Gayathri B. Seetharam


A Poem In Sanskrit Poetry Format - Poem by Gayathri B. Seetharam

A poem in Sanskrit poetry format
-Gayathri B. Seetharam
The Encyclopaedia Brittanica website said that Sanskrit poetry consists of metaphor, simili and hyperboles. The lines are in different metric lengths.
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Love and work in me form a train in motion
And merges like the pen and the paper
And becomes such a long journey
With the destination being heaven on earth;

Love is like a malady, a fatal affliction
And it is a drama, a tragicomedy of everyday events
And is enacted in thousand fold splendour
In the magnificent interiors of our home;

Since science and engineering, arts and literature
Have provided a rich harvest for me
Money should accompany success just as
Aphrodite carries the growing Eros
Then it would mean my soul and mind
With the ocean-like vastness of Psyche
Should flourish and attract Eros;

But the God of Intellect says, to the gardener in me
Let the richness of soul and mind
Grow like a beautiful botanical garden
And money would bless me with its lovely, lush languor
For it comes slowly to some inspite of
Their extraordinary quality of work;
"Time is the same in a relative way but I am older" sang the Pink Floyd
And if Albert Einstein's Theory of General Relativity says that a street car measures
Time to be 3 seconds faster than for the person in the bus station
Then time is an indicator of movement in life
And I, the person in the streetcar am like H.G. Wells, moving into the future
And time with its relentless ticking, says that the future belongs to those who believe in their dreams.
Acknowledgements:
1. The Agora Museum, Athens, for telling me through a book on Athens that there is a damaged statue of Aphrodite carrying her son, Eros.
2. BrainyQuotes for giving me Eleanor Roosevelt's quote.

Topic(s) of this poem: myself, work

Form: Verse


Comments about A Poem In Sanskrit Poetry Format by Gayathri B. Seetharam

  • Chinedu Dike (7/28/2019 9:55:00 PM)

    Really an insightful creation nicely crafted with conviction. A beautiful work of art. Thanks for sharing and do remain enriched. (Report)Reply

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  • (10/9/2018 9:38:00 AM)

    Sanskrit poem on Eros, that is interesting. The emotion is built up very well. Thanks for sharing. Keep on writing. I hope to read more. (Report)Reply

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  • Sheikh Shadi Marjan (8/3/2018 2:55:00 PM)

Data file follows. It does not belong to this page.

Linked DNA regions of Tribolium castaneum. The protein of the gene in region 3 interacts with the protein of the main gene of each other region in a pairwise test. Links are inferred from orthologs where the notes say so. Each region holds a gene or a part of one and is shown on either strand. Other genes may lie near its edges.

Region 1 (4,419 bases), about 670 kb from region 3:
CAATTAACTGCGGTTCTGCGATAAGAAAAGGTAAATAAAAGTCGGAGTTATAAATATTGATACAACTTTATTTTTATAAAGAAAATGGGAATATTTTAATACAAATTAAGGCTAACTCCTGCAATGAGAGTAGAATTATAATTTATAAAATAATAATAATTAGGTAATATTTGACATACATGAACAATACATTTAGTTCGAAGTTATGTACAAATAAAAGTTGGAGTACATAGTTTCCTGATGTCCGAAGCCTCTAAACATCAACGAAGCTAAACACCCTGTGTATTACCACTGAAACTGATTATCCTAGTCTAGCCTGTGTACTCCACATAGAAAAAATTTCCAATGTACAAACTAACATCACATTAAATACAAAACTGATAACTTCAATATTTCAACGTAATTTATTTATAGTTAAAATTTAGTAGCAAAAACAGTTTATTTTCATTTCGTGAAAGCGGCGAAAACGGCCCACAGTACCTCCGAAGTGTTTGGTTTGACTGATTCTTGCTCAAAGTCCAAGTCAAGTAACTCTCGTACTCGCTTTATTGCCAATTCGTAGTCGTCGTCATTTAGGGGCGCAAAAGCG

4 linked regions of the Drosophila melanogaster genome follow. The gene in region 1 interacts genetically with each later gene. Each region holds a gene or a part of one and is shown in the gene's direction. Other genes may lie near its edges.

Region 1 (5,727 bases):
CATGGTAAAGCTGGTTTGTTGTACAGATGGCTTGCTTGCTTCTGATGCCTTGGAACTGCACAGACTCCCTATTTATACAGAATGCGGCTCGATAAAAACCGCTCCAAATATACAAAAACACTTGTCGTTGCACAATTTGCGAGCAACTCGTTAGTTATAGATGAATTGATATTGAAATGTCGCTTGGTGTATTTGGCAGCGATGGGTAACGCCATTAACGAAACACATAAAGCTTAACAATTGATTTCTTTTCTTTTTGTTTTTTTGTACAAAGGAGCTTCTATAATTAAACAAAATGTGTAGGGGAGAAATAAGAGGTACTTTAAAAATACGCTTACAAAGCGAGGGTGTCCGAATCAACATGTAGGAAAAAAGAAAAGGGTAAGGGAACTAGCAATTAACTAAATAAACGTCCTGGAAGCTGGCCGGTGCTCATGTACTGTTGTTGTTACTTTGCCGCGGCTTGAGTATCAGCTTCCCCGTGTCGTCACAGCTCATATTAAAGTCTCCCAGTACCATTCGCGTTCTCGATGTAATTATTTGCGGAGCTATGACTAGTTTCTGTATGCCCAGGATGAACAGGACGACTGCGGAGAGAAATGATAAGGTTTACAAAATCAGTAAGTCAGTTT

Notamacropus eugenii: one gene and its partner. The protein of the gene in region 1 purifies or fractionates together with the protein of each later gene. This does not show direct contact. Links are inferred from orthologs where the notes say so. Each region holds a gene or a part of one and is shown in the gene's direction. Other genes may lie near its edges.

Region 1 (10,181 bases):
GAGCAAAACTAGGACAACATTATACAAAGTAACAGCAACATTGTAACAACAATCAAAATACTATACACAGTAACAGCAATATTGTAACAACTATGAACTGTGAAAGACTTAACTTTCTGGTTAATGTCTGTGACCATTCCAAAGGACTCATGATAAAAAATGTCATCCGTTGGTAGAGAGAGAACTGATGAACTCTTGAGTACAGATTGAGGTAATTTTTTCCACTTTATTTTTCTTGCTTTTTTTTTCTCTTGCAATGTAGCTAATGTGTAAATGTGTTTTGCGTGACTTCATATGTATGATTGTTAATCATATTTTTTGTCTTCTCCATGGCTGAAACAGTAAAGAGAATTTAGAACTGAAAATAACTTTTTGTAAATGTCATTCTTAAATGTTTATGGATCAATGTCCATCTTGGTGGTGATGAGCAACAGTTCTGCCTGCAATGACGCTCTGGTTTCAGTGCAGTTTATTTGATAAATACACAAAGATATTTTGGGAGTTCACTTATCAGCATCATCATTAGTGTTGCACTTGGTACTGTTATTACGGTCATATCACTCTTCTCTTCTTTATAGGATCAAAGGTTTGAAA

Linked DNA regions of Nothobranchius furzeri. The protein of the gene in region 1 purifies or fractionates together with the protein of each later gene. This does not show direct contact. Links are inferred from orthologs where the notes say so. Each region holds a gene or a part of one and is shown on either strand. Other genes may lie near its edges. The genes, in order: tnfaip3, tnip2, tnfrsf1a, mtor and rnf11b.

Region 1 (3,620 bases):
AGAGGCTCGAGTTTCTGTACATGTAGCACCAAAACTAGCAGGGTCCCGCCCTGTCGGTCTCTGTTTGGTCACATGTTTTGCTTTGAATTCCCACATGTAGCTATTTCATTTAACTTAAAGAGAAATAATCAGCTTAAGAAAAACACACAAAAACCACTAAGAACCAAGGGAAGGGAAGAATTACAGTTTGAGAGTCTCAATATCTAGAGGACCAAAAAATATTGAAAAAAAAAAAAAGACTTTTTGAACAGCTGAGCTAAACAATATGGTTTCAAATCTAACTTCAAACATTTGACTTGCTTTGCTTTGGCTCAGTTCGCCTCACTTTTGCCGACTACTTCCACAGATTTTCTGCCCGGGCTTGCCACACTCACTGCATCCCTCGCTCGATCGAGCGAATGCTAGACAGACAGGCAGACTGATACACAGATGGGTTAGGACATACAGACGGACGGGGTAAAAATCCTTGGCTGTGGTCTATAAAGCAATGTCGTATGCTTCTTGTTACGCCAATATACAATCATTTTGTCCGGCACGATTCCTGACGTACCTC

This is such a lovely poem............10+ (Report)Reply

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  • (7/22/2018 4:35:00 AM)

    Part one
    In Indian languages including Sanskrit, one letter constitutes one syllable. So, let use the word “letter”, when I talk about Sanskrit meters.
    In Sanskrit meters, the poem is always written in shlokams. A shlokam is a stanza of four lines. A poem can have any number of shlokams. It is said that epic Mahabharatam has one hundred thousand shlokams.
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  • (7/22/2018 4:34:00 AM)

    Part 2
    The letters can be Laghu (short, as in ‘ka’) or Guru (long, as in ‘kaa’) . A set of three letters constitutes one GaNam. Based on the position of Gurus and Laghus in the GaNam, GaNams are of 8 types.
    For example, ‘Ya’ GaNam has its letters as follows:
    First letter is Laghu
    Second letter is Guru
    Third letter is Guru.
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  • (7/22/2018 4:32:00 AM)

    Part 3
    The types and number of GaNams is each line define a meter. Usually, all the four lines in a shlokam have exactly same set of GaNams at the same position. This is what makes recitation of a poem in one meter makes it distinctly unique and different from that in another meter.
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  • (7/22/2018 4:31:00 AM)

    Part 4
    Just as in the case of English meters, we have in Sanskrit small meters like Anushtuppu (8 letters in each line) , meters of medium length like Indravajra (11 letters in each line) and the longer ones like Sragddhara with 21 letters is each line or Panchachamaram (16 letters in each line) .
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  • (7/22/2018 4:29:00 AM)

    Part 5
    In the case of Panchachamaram, in each line, there are five GaNams of three letters each and the sixteenth letter is a Guru.
    There are meters with different set of rules for different lines in a shlokam. Such meters are called Vishama Meters
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  • (7/22/2018 4:28:00 AM)

    Part 5
    In the case of Panchachamaram, in each line, there are five GaNams of three letters each and the sixteenth letter is a Guru.
    There are meters with different set of rules for different lines in a shlokam. Such meters are called Vishama Meters, whereas meters that have the same rule for all the four lines is “Sama meter”.
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Poem Submitted: Saturday, July 21, 2018



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